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In the great literature, Mahabharata, guru Droṇa (Samskrit: द्रोण,) or Droṇacharya was the son of Bharadwaja Muni. He was a great devotee of Brahma and was royal preceptor to the Kauravas and Pandavas. He was also the teacher to the Vrishnis, the Andhakas and other famous and powerful dynasties. He is said to be an expansion of Brihaspati, the celestial seer and preceptor of the gods. His wife was Kripi who was the sister of Kripacharya. He had a son named Asvatthama. Although a brahmana, Droṇa was inclined toward martial arts. While living in his father’s hermitage he had learned the science of arms from Agnivesha, another powerful rishi. He had also received knowledge of the celestial weapons from the great Parasurama.
Birth and Early life
The sage Bharadwaja had once seen Gritachi, a divinely beautiful Apsara, and as a result he had dropped his vital seed. He caught his seed in a pot and from that seed Droṇa was born. As a child Droṇa had been friends with Drupada, who had come to study at Bharadwaja's hermitage.
Some time after Drupada left the hermitage, Droṇa heard that the invincible Brahmana-warrior Parasurama was retiring to the forest and was giving away all his possessions in charity. However, by the time he was approached by Drona, Parasurama only had his weapons left to give away. He offered to give Droṇa the weapons as well as the knowledge of how to use them. This is how Droṇa obtained the greatest weapons in his possession.
Life in poverty
Despite having such great learning, however, Droṇa remained a poverty-stricken brahmana. He could hardly maintain his family. He could not even afford cow’s milk for his son – Asvatthama. His son was drinking water mixed with wheat flour and had to impose the understanding that it was milk that he was drinking.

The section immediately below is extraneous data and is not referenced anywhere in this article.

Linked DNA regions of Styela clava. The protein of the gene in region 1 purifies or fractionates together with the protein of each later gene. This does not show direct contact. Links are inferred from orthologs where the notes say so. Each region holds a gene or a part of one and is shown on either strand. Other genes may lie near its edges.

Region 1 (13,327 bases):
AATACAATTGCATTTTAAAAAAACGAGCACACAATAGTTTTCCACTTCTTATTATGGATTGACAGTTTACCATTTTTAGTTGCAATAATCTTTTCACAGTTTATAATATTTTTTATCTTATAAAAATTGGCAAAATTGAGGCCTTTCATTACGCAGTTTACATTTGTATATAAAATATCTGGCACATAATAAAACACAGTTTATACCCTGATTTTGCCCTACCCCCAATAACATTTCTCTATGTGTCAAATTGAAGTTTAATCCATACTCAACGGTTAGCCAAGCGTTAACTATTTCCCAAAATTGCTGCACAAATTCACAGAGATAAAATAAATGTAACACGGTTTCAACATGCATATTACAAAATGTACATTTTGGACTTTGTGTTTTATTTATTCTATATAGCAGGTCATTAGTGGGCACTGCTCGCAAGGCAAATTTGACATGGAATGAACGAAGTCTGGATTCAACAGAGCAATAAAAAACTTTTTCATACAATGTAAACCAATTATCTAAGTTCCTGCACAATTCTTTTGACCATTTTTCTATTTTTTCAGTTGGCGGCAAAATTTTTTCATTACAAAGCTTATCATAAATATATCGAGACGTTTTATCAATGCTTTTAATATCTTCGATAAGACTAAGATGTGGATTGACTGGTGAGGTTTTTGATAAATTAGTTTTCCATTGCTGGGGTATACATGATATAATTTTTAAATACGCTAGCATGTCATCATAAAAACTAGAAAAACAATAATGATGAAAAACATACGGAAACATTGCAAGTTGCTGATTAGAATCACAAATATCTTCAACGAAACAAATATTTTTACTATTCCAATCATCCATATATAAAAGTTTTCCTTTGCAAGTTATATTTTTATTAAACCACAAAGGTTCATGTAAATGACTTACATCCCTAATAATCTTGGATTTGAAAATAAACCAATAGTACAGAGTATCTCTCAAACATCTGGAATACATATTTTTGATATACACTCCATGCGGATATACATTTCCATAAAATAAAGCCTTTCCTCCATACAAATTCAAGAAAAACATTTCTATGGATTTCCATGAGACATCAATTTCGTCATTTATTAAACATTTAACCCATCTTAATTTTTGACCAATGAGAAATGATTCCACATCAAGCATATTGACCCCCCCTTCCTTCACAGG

As a Teacher
As a teacher he did not teach anything other than warfare. He taught skills, archery, mace fighting, little politics but along with that he did not give his students the purpose behind all these teachings. He did not develop their character. Therefore even though kauravas and Pandavas studied under the same teacher both families did not change. Their character remained the same. The Pandavas remained righteous as what they had grasped from their mother and the sages. On the contrary, the kauravas remained the same as what they had assimilated from their parents which was to be envious and arrogant.
Guru with an agenda
Drona was poverty-stricken and was hoping to be engaged as the princes’ teacher at Hastinapur. He expected good living conditions for his family and revenge from King Drupada. Drona had an extreme degree of ambition and was imposing friendship on someone who has out rightly rejected him. So when Bhisma approached Drona for training the princes, he clearly told Bhishma that when their training is complete, he will want them to capture Drupada alive. Bhishma was more eager for kids to learn so he agreed. The teachers with an agenda mold the personality of their students based upon their agenda. Drona taught the other basic skills to all his students but focused mainly on Arjuna for his agenda and on his son because of fatherly attachment.
Among all the boys Arjuna excelled at Droṇa's lessons. He remained always at his side, eager to learn any little skill or extra tips. His ability, speed, perseverance and determination were unequalled by the other princes. Arjuna became foremost; Droṇa felt none could match his skills. He was so ardent a student that he used to practise bowmanship even at night and for all these reasons Dronacharya determined to make him the topmost bowman of the world. He passed very brilliantly in the examination of piercing the target and Dronacharya was too much pleased. Because of his devotion to studies and his guru, he became Droṇa's favorite student.
He saved Dronacharya from the attack of a crocodile and the acharya being pleased with him rewarded him with a weapon of the name Brahmasira. The confidential treatment of the weapon Brahmasira being explained to Arjuna, Dronacharya got it promised by Arjuna that he would use the weapon if necessary when he (Dronacharya) personally became an enemy of Arjuna. By this the Acharya forecasted the future battle of Kurukshetra where Droncharya was on the opposite party.
Biased towards son
Out of his natural fatherly affection, Droṇa also wished to impart extra lessons to his own son, Asvatthama. He gave all the princes narrow-mouthed water pots and asked them to fill them at the river, but to his own son he gave a wide-mouthed pot so he could return first and receive extra teaching.